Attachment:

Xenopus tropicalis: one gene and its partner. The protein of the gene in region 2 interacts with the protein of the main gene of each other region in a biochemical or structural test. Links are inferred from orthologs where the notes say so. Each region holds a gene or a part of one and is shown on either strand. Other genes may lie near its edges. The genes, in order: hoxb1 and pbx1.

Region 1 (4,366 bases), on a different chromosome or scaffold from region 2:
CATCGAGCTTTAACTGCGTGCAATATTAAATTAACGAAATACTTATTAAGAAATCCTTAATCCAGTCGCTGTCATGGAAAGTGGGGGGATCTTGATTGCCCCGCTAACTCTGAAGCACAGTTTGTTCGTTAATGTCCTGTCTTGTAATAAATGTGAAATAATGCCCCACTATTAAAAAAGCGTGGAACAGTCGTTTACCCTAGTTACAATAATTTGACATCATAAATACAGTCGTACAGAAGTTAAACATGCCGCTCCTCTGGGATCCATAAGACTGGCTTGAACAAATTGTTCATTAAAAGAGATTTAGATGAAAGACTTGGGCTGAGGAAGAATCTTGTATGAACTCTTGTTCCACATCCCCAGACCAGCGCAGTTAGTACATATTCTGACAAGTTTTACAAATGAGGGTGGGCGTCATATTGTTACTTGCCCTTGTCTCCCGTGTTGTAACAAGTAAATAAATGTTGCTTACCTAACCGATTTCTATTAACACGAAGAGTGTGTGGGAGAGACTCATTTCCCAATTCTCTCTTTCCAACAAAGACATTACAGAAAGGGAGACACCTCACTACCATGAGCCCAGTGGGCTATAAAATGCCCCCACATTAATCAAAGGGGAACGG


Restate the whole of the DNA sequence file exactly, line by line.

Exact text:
Xenopus tropicalis: one gene and its partner. The protein of the gene in region 2 interacts with the protein of the main gene of each other region in a biochemical or structural test. Links are inferred from orthologs where the notes say so. Each region holds a gene or a part of one and is shown on either strand. Other genes may lie near its edges. The genes, in order: hoxb1 and pbx1.

Region 1 (4,366 bases), on a different chromosome or scaffold from region 2:
CATCGAGCTTTAACTGCGTGCAATATTAAATTAACGAAATACTTATTAAGAAATCCTTAATCCAGTCGCTGTCATGGAAAGTGGGGGGATCTTGATTGCCCCGCTAACTCTGAAGCACAGTTTGTTCGTTAATGTCCTGTCTTGTAATAAATGTGAAATAATGCCCCACTATTAAAAAAGCGTGGAACAGTCGTTTACCCTAGTTACAATAATTTGACATCATAAATACAGTCGTACAGAAGTTAAACATGCCGCTCCTCTGGGATCCATAAGACTGGCTTGAACAAATTGTTCATTAAAAGAGATTTAGATGAAAGACTTGGGCTGAGGAAGAATCTTGTATGAACTCTTGTTCCACATCCCCAGACCAGCGCAGTTAGTACATATTCTGACAAGTTTTACAAATGAGGGTGGGCGTCATATTGTTACTTGCCCTTGTCTCCCGTGTTGTAACAAGTAAATAAATGTTGCTTACCTAACCGATTTCTATTAACACGAAGAGTGTGTGGGAGAGACTCATTTCCCAATTCTCTCTTTCCAACAAAGACATTACAGAAAGGGAGACACCTCACTACCATGAGCCCAGTGGGCTATAAAATGCCCCCACATTAATCAAAGGGGAACGG